• Find advisors who have been punched in the stomach (metaphorically) and allow them to watch you along the way. They will know when you are careening too far in the direction of something dangerous and hopefully prepare you for the inevitable danger.
  • Allow the little punches to your stomach to be seen as training bumps. These small upsets should be dealt with as upsets, not massive failures. They are preparing you for bigger and more aggressive assaults down the road.

Related: Here’s What Jeff Bezos Prefers To Work-Life Balance And Why You Should Live By It

Even blindfolded, we can win

There is an exercise that Mike has me do, where I close my eyes and he attacks me. The intent is that I use the skills we have learned to ward off the attack. When I was attacked years ago, it was nighttime, and the attacker snuck up and surprised me. As such, Mike’s simulation is the hardest emotional thing I have to do all week. That is, until I actually do it.

Normally, I don’t do the counterattack move perfectly. I use an open-palm heel strike instead of a punch. Or, I use a knee rather than a kick because I know my knees to the groin are stronger. It doesn’t matter. I’m still able to disarm him (when he uses a knife), knock him away and clear enough space to get away. I still win.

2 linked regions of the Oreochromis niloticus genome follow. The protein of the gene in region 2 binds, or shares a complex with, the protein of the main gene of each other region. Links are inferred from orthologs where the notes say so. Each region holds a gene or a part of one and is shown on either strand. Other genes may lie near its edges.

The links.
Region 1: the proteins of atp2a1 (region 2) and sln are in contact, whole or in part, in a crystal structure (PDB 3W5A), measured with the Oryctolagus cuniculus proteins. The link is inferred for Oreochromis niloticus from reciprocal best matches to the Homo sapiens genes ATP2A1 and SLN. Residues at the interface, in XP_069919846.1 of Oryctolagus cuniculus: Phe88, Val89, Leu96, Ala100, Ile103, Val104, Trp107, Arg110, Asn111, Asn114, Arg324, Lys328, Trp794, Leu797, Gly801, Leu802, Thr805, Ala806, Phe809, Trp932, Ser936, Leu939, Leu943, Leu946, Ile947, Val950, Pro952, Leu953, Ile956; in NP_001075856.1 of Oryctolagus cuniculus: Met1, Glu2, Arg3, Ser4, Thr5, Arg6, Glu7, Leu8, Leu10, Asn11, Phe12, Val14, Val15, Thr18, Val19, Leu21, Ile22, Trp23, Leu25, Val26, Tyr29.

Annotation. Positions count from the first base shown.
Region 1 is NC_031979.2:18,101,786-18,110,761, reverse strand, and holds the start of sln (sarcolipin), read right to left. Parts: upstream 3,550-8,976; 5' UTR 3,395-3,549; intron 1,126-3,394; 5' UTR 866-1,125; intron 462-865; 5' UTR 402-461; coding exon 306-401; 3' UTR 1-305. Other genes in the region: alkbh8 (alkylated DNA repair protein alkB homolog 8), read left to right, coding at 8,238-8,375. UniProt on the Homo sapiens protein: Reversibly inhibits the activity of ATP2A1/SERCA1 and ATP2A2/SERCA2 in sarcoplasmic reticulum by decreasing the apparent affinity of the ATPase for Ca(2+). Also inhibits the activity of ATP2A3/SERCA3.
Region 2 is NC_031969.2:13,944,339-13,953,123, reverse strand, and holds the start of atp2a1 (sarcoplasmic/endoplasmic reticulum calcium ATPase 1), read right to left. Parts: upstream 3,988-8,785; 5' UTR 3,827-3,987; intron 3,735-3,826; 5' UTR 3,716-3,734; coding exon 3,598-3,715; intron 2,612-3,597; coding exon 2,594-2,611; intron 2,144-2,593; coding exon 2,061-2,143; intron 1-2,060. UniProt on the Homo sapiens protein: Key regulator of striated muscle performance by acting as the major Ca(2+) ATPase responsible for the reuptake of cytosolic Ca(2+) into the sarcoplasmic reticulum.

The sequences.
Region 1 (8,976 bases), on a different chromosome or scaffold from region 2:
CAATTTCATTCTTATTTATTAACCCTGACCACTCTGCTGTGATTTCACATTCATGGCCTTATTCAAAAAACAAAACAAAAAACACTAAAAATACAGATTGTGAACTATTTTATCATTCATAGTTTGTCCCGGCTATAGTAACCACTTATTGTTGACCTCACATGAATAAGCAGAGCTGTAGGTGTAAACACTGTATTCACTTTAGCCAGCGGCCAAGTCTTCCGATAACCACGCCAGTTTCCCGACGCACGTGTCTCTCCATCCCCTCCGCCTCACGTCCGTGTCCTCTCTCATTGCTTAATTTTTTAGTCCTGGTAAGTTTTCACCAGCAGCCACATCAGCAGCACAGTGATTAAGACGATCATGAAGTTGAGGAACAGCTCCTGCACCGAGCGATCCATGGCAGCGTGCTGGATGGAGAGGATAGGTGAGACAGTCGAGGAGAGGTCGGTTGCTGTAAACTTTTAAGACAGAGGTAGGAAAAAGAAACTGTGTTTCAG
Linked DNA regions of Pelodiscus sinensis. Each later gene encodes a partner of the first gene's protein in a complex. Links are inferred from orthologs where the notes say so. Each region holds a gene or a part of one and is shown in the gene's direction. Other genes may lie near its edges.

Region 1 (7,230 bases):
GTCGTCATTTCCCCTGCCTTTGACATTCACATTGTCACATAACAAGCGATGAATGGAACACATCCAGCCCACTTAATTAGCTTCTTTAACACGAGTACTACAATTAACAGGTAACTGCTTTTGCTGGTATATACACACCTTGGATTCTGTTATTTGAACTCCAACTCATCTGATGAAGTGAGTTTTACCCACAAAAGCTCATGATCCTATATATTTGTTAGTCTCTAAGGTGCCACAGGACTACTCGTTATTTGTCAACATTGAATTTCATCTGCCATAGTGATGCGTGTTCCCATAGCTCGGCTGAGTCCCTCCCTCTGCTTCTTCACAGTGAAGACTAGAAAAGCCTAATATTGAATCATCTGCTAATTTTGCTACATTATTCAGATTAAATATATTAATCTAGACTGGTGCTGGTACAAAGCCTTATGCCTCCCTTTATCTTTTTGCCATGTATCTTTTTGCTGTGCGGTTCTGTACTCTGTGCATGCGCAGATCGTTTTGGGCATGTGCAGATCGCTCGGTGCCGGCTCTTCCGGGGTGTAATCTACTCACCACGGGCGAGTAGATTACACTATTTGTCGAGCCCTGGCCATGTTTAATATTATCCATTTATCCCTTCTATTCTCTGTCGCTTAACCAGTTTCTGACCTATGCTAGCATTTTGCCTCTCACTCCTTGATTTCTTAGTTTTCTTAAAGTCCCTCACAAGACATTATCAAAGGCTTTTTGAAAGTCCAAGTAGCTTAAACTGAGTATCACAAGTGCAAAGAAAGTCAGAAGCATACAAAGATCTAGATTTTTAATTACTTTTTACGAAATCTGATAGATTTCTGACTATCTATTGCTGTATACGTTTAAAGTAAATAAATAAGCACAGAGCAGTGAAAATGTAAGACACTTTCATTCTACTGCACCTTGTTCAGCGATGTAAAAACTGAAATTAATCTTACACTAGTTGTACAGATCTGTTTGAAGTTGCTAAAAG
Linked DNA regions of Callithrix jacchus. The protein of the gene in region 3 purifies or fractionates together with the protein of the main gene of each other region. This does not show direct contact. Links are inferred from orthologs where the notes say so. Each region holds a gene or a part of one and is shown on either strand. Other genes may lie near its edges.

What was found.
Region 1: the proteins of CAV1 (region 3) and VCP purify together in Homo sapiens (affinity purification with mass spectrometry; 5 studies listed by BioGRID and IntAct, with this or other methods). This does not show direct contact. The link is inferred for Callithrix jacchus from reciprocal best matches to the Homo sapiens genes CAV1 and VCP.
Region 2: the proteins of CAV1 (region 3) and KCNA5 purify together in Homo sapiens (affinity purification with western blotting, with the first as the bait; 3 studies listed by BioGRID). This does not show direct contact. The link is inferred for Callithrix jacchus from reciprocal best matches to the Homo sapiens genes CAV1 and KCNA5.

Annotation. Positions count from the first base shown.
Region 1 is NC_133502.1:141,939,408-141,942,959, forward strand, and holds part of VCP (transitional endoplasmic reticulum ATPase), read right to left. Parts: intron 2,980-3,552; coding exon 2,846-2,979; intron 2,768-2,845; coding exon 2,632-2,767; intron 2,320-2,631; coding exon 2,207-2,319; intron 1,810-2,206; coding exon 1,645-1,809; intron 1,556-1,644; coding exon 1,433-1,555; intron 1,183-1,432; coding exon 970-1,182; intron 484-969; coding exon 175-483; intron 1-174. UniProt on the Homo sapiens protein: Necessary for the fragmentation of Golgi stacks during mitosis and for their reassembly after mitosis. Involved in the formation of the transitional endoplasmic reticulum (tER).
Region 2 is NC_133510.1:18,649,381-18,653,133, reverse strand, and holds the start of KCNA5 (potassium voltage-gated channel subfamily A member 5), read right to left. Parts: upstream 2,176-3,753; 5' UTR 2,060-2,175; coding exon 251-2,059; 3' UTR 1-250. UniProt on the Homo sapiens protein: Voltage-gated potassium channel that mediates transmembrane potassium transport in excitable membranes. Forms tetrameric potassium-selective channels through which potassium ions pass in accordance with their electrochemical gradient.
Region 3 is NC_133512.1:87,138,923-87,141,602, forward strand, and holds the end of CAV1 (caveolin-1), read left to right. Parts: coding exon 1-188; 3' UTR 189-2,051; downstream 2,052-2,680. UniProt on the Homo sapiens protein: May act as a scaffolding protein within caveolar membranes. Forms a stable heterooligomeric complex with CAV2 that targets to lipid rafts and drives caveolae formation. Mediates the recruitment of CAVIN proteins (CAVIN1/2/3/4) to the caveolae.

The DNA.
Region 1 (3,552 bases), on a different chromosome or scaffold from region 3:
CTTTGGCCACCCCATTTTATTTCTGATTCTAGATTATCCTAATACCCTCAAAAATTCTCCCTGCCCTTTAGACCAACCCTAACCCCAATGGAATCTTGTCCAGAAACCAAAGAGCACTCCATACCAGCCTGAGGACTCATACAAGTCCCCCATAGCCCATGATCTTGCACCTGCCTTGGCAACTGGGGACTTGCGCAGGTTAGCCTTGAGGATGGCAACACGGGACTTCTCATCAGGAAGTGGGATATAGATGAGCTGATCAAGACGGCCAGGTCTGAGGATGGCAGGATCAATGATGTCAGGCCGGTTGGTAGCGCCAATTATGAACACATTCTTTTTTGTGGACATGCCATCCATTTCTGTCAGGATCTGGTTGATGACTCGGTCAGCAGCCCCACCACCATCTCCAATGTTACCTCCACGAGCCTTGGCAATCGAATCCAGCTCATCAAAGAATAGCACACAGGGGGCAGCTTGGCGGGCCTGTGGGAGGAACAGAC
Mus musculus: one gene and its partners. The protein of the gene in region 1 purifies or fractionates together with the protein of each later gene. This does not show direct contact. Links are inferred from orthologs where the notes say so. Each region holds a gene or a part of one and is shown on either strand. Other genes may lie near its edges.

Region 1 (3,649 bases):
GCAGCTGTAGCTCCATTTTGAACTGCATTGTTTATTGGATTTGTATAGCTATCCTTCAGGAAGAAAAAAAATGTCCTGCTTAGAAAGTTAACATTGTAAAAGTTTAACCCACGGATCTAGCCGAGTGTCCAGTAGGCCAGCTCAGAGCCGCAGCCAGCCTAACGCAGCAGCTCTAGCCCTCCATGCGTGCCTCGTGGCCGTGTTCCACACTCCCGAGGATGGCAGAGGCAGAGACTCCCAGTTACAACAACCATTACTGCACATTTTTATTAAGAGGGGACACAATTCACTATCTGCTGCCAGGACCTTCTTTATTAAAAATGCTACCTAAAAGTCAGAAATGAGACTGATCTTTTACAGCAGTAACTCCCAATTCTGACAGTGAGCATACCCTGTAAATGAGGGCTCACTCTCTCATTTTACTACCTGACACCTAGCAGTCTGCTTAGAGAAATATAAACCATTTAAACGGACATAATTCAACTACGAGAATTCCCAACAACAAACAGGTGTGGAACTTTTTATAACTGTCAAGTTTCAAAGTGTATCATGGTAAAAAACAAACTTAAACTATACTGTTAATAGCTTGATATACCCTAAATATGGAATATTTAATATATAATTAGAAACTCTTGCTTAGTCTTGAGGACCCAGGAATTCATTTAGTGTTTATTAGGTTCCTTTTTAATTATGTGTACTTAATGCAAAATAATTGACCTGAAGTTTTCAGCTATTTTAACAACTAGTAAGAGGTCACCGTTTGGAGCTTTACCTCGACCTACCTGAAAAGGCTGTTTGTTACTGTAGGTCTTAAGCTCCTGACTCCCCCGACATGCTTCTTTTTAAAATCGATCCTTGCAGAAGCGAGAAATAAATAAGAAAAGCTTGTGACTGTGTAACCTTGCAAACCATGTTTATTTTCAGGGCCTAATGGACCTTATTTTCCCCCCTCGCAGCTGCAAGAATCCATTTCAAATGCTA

I win not because I have perfect form, or a super-human strength but because I don’t give up. I don’t stop fighting until I win because I don’t have the luxury of losing. Losing means victimisation. I don’t want to be the victim.

When I was assaulted years ago, I didn’t give up either. I fought on the ground and then standing until the assailant ran away. I screamed and kicked and refused to let him win. I didn’t have any training then; I won only because I had grit and a desire to live through the attack.

Now, I have more training but at the end of the day, I won’t be an expert. Few of us ever will be. The thing that all of us can do though is refuse to give up. We can refuse to let the attack keep us down. We can refuse to let the attacker win.

This is the Krav Maga lesson that I think is the most impactful for women business leaders. We are going to get attacked – every day. Often, we will not see the attack coming. We will be blindfolded in some way by lack of time, lack of awareness or lack of funding, and the attack will come.

The only thing we can do, the thing we must do, is know that even blindfolded we can continue to fight. We can refuse to be the victim. We can continue to raise and punch back. Because if there is something I know about female entrepreneurs, is that we all have a lot of grit and a lot of heart.

In the end of the day, heart and grit win fights.

This article was originally posted here on Entrepreneur.com.

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Lessons Learnt

Taking It To The Malaysian Market – Karl van Zyl Of Antipodean Café

Karl van Zyl approach has always been logical and simplified and he highlights three principles that he believes to be critical in the food and beverage industry.